By Steve Hansen
QCS Managing Editor
At 22, Leon Cooper began his professional life as a science teacher to seventh graders in Tucumcari. He taught there for seven years.
Now 83, Cooper returned to address the Golden Luncheon of the Rattler Reunion Saturday after a lifetime of science and engineering at the highest levels, writing books of history and yes, more teaching at high schools and at the New Mexico School of Mining and Technology.
Many of the Tucumcari High School grads at the Golden Luncheon, for alumni who graduated at least 50 years ago, remembered Cooper as a teacher who inspired them to learn and do new things.
He remembered wondering aloud to his class what was on top of Mount Tucumcari, and getting a report a few days later from students who made the climb: “A lot of rattlesnakes.”
There was a lot of military surplus material available in those post-World War II years, he said, and soon Tucumcari had “more crystal radios per capita than any other city in the country.”
Building a crystal radio was a matter of finding a toilet-paper roll, winding surplus copper wire from an old Army field generator around the cardboard spool, then setting a crystal in solder and tapping it with a metal pointer while scratching the copper wire with another metal piece, all wired together, of course. Soon one was listening to XLEO, a radio station in Delrio.
Tucumcari also filled with homemade telescopes during that time, he said, which were assembled with surplus lenses and mirrors.
Today, he said concepts like recycling and conservation are viewed as relatively new. Back then, he said, it was a way of life.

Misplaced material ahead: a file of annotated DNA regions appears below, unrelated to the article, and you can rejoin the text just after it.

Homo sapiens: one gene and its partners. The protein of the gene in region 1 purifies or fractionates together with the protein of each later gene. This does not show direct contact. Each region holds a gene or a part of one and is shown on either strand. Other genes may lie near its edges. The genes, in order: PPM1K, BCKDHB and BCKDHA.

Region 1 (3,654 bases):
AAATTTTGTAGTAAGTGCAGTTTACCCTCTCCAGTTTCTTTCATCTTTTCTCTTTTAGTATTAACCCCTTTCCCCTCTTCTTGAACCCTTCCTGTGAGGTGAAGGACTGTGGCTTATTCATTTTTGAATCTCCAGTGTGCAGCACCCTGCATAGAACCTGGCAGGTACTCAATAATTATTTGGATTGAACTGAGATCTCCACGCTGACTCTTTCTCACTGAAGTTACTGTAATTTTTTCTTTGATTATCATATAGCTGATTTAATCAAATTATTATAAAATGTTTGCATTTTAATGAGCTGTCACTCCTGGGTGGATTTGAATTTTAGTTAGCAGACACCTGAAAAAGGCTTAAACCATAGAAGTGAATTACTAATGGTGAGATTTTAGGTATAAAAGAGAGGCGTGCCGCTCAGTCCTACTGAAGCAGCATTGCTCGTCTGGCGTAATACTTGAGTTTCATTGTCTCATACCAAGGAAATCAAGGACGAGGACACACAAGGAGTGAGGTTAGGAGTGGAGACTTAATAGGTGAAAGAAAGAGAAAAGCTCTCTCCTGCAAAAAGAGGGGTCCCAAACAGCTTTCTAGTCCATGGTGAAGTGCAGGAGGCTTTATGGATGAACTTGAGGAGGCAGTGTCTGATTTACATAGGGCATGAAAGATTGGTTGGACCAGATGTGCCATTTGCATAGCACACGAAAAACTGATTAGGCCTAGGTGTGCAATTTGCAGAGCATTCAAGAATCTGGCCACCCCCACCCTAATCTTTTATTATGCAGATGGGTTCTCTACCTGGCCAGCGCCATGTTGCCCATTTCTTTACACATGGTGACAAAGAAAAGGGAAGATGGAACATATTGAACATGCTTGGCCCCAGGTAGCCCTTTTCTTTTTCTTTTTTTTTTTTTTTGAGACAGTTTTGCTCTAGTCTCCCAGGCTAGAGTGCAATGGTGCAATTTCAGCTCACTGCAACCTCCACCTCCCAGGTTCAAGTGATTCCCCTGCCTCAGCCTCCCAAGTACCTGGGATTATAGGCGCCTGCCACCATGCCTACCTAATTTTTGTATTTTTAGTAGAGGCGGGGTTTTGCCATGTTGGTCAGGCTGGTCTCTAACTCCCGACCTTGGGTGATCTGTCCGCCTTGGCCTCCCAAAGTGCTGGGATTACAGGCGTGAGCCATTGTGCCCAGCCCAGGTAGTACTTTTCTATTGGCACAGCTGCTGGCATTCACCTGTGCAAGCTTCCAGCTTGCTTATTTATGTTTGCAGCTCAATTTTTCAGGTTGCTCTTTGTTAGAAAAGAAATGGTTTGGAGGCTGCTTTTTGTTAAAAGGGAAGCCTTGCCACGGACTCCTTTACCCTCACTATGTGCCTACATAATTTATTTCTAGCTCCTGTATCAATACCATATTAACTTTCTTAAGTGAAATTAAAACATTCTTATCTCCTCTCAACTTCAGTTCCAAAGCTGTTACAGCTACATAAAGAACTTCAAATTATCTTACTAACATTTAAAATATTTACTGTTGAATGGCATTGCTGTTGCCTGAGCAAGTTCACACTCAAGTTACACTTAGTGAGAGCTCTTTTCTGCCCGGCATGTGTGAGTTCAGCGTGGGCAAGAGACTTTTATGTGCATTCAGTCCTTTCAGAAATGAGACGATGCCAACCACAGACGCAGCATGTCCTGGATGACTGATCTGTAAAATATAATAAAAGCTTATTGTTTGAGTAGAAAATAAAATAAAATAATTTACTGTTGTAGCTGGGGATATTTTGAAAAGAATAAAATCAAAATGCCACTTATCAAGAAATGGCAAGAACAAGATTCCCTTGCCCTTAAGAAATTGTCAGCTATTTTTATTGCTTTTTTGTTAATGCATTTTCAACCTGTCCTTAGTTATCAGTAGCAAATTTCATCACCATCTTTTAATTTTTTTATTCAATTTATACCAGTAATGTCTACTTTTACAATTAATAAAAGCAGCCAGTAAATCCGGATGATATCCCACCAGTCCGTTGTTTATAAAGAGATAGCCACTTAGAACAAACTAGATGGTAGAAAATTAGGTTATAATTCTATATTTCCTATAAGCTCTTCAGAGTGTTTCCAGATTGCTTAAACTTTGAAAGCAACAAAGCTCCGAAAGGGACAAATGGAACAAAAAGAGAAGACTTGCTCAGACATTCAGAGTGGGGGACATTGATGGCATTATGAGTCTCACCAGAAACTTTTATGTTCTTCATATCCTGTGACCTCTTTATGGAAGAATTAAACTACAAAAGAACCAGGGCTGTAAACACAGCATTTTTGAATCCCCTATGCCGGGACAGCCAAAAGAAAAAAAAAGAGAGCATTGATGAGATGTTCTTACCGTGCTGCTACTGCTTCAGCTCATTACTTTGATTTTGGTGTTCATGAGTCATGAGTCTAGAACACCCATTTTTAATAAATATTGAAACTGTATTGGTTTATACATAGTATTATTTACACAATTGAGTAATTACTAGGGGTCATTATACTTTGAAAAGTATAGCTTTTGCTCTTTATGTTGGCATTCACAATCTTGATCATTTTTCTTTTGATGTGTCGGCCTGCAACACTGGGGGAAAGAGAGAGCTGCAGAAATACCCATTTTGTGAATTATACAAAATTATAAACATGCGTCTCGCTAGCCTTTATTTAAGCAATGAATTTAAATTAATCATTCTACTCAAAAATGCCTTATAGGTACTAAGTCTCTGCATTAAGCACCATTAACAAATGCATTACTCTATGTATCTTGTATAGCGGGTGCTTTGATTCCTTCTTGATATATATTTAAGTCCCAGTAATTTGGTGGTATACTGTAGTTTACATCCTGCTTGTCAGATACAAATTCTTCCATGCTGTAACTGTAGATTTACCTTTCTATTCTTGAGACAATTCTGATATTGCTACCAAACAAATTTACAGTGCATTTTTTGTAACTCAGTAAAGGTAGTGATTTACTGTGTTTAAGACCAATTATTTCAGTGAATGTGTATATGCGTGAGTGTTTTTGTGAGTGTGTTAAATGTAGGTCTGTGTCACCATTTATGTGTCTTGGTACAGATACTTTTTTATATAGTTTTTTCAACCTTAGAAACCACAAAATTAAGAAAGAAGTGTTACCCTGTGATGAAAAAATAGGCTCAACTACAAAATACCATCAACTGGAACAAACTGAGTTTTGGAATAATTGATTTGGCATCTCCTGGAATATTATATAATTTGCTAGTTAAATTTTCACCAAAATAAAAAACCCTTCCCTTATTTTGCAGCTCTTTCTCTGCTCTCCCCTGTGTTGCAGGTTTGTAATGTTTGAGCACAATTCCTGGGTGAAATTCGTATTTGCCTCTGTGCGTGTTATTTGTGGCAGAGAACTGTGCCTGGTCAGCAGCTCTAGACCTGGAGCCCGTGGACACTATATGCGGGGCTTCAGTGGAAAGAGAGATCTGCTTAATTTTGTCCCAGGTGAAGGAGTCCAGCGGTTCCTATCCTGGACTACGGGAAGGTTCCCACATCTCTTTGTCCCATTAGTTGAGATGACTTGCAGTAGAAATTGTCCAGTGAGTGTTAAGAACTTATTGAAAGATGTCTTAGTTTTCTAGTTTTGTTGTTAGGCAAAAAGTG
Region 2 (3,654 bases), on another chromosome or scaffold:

To make his point, Cooper returned a pencil, or what was left of it, to James Crocker, owner of Le Deane studios in Tucumcari. The pencil, which Cooper said Crocker used for three years, now consists of a nub of lead protruding from the metal sleeve that still has a little eraser attached.
Crocker said Cooper was one of the most inspiring teachers he’d ever had.
As has his life, Cooper’s talk covered a lot of ground, but it always came back to his early life in Quay County and the lessons of growing up in the sometimes hard life of the open range. It didn’t seem so hard then, he said. He grew up, he said, in a dugout cabin on top of the Caprock.
“Did you know anybody who was ‘poor’ back then?” he asked the graduates. “Did you ever get tired?”
“We all had chores that had to get done, and you worked until you were done,” he said. Another word you never heard in those days, he said, was “bored.”
He told the senior alumni about his bouts of scarlet fever as a child and about another disorder that left him temporarily blind as an adult. He used that time to learn to play the piano and organ.
“You really do hear better when you’re deprived of your sight,” he said.
He credited his students in Tucumcari with “propelling me beyond my wildest imagination.”
He left teaching and received master’s degrees in biology, chemistry and physics. He pursued doctoral work at the University of California, Berkley, but stopped short of a Ph.D, he said.
In the meantime, he worked with some of the world’s most highly regarded physicists on the cyclotron project at Los Alamos National Laboratories, as they created new elements, including plutonium and Californium, which were derived from uranium though particle collisions at near light-speed in the cyclotron, a particle accelerator.
He has also worked as an engineering consultant for projects in Central and South America, the Caribbean and the Asian Republic of Georgia. He also supervised a Los Alamos National Laboratory project to develop geothermal energy, which uses naturally heated water from deep inside the earth, in Guatemala.
Staying true to his calling as a teacher, he gave the assembly an assignment.
“Write your story,” he commanded as he closed his remarks, before “it passes into the mist.”
Former County Commissioner Bill Curry, now 81, presented an original pen-and-ink drawing to Cooper as a gift after the Cooper’s talk. He said Cooper was one of his inspirations as a young man.
Curry, a life-long artist, turned down a scholarship offer from the Art Institute of Chicago and opted instead for the Famous Artists School, where he received an associate’s degree in art after three years of correspondence classes. He has been an artist ever since, between his times in the military and working at banks.